Reporting conflicts of interest critical for science journalists

6/19/2007 | By: Staff Report  |

University of Nevada, Reno School of Public Health professor Daniel Cook wants to build public trust in the scientific enterprise.

He recently published an article titled "Reporting Science and Conflicts of Interest in the Lay Press," in PLoS ONE, a journal from the Public Library of Science.

The study examines science journalism covering the most important developments in basic science, clinical research and engineering from 2004 and 2005. The researchers sought to describe how print media reported new scientific findings during a two-year period, and examined how funding and financial ties of researchers were reported.

"New research reported to the public may leave out funding and financial interests," Cook said. "Safeguarding the public and transparent reporting should be the priorities when journalists write about new scientific breakthroughs."

"The paper by Cook et al. is very interesting," Mark Brenner, University vice president for research said. "In a number of instances articles published in the public media' about research accomplishments failed to include information about the financial interests of the researchers; even when that information was included in the original scientific journal."

The researchers used the following search strategy to identify the topics of top news stories in science from the past five years according to year-end lists published in four journals: Discover, Scientific American, Popular Science and Science. Researchers searched the Lexis Nexis US news online database to identify top news stories,

Researchers selected 15 topics for the study: global warming, toxic exposure, aging, infectious disease, stem cells, gamma ray, reproductive biology, genetics, genomics, nanotechnology, cloning, cancer therapy, genetically modified organisms, new matter and chemistry.

"One example of conflict of interest and how journalists report scientific research relates to a research study that was funded by the fishing industry," Cook said. "This study concluded that pregnant women should eat several servings of fish, weekly, because of healthy Omega-3 fatty acids found in fish.

"With this said, the medical community is strongly against women eating too much fish during pregnancy because of the high levels of mercury found in fish," Cook said. "Reporters should strive to determine the links between sources of information and those who stand to gain from promoting new research."

Of the 1,152 news stories examined, 56 percent reported basic scientific research, 38 percent reported clinical research and six percent reported on engineering topics. Of the 15 topics, most concerned global warming, toxic exposure and aging. In addition to research funding, financial ties include stock ownership, consulting income and honoraria.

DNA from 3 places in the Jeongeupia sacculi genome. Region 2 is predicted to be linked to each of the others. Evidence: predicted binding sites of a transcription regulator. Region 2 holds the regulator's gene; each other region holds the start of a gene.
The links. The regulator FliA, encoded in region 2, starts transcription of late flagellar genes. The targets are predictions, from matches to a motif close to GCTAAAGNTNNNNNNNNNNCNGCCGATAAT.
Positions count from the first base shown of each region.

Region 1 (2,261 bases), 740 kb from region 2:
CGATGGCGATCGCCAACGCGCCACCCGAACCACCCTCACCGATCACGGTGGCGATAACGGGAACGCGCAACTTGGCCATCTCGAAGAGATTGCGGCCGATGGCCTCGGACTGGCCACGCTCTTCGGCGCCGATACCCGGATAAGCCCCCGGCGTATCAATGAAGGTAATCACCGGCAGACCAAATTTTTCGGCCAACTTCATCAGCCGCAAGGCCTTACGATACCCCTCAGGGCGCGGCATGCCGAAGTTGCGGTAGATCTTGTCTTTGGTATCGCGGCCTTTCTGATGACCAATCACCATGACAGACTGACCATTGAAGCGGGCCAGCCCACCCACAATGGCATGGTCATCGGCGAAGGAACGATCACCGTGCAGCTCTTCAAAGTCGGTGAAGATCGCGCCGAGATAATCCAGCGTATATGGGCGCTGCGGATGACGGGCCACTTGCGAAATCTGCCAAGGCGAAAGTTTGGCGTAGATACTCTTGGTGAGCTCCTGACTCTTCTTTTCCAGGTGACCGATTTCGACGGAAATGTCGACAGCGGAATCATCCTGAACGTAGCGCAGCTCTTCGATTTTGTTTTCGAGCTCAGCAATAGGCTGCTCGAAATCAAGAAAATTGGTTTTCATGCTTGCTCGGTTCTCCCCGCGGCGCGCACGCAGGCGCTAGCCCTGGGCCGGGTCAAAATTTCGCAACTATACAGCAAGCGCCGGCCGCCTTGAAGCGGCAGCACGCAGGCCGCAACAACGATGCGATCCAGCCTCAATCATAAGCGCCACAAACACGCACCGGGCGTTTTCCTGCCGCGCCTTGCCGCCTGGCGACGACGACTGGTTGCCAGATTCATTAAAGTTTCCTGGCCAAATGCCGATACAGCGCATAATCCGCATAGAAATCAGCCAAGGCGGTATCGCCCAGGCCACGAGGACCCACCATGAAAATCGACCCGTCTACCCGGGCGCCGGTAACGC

The stories' authors identified research funding sources in 438 stories (38 percent) with the most frequent funders being various U. S. government agencies. The most frequently identified government source was the National Institutes of Health, followed by the National Aeronautics and Space Administration and the Centers for Disease Control and Prevention. The most frequently identified non-government funders were the Union of Concerned Scientists, Pfizer and Advanced Cell Technology.

"Overall this research study revealed several interesting findings," Cook said. "The Commonwealth Fund publishes a tip sheet for Reporting on Drugs, Devices and Medical Technologies and recommends journalists consider several items when reporting."

Recommendations for journalists' consideration included: the research's potential benefits, potential harms, researchers' sources of information and their financial ties, strength of evidence, historical context, possible alternatives, and costs related to new treatments.

"Information about the financial ties of researchers is relevant and important to the consumers of news," Cook said. "As more scientific journals adopt financial disclosure standards, information about funding, financial ties and conflict of interest is becoming increasingly available to the journalists reporting this news."

Cook is an assistant professor in the College of Health and Human Sciences' School of Public Health.

Other researchers working on the report included Elizabeth Boyd and Lisa Bero from the Department of Clinical Pharmacy at the University of California, San Francisco; and Claudia Grossmann from that university's Department of Biomedical Sciences.

Funding for this research study was provided by a National Science Foundation grant.


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